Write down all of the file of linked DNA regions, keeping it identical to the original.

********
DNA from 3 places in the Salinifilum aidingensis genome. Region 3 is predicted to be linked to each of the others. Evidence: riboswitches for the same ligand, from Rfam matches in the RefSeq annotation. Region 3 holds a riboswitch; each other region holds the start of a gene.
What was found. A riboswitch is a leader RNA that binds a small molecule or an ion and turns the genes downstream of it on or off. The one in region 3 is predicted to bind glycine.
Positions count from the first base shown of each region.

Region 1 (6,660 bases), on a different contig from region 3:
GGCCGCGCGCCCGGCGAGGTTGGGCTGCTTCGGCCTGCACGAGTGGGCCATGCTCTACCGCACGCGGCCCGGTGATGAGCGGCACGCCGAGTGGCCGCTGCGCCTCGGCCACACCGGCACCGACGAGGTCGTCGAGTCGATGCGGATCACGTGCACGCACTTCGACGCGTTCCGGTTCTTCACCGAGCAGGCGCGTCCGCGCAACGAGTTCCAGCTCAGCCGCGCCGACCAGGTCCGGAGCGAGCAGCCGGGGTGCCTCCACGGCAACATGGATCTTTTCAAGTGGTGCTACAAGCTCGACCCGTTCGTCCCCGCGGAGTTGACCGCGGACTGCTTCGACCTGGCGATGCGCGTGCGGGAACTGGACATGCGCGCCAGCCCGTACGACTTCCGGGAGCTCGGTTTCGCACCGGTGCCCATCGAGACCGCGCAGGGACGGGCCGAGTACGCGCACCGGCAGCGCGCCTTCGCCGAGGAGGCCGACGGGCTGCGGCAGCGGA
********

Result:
DNA from 3 places in the Salinifilum aidingensis genome. Region 3 is predicted to be linked to each of the others. Evidence: riboswitches for the same ligand, from Rfam matches in the RefSeq annotation. Region 3 holds a riboswitch; each other region holds the start of a gene.
What was found. A riboswitch is a leader RNA that binds a small molecule or an ion and turns the genes downstream of it on or off. The one in region 3 is predicted to bind glycine.
Positions count from the first base shown of each region.

Region 1 (6,660 bases), on a different contig from region 3:
GGCCGCGCGCCCGGCGAGGTTGGGCTGCTTCGGCCTGCACGAGTGGGCCATGCTCTACCGCACGCGGCCCGGTGATGAGCGGCACGCCGAGTGGCCGCTGCGCCTCGGCCACACCGGCACCGACGAGGTCGTCGAGTCGATGCGGATCACGTGCACGCACTTCGACGCGTTCCGGTTCTTCACCGAGCAGGCGCGTCCGCGCAACGAGTTCCAGCTCAGCCGCGCCGACCAGGTCCGGAGCGAGCAGCCGGGGTGCCTCCACGGCAACATGGATCTTTTCAAGTGGTGCTACAAGCTCGACCCGTTCGTCCCCGCGGAGTTGACCGCGGACTGCTTCGACCTGGCGATGCGCGTGCGGGAACTGGACATGCGCGCCAGCCCGTACGACTTCCGGGAGCTCGGTTTCGCACCGGTGCCCATCGAGACCGCGCAGGGACGGGCCGAGTACGCGCACCGGCAGCGCGCCTTCGCCGAGGAGGCCGACGGGCTGCGGCAGCGGA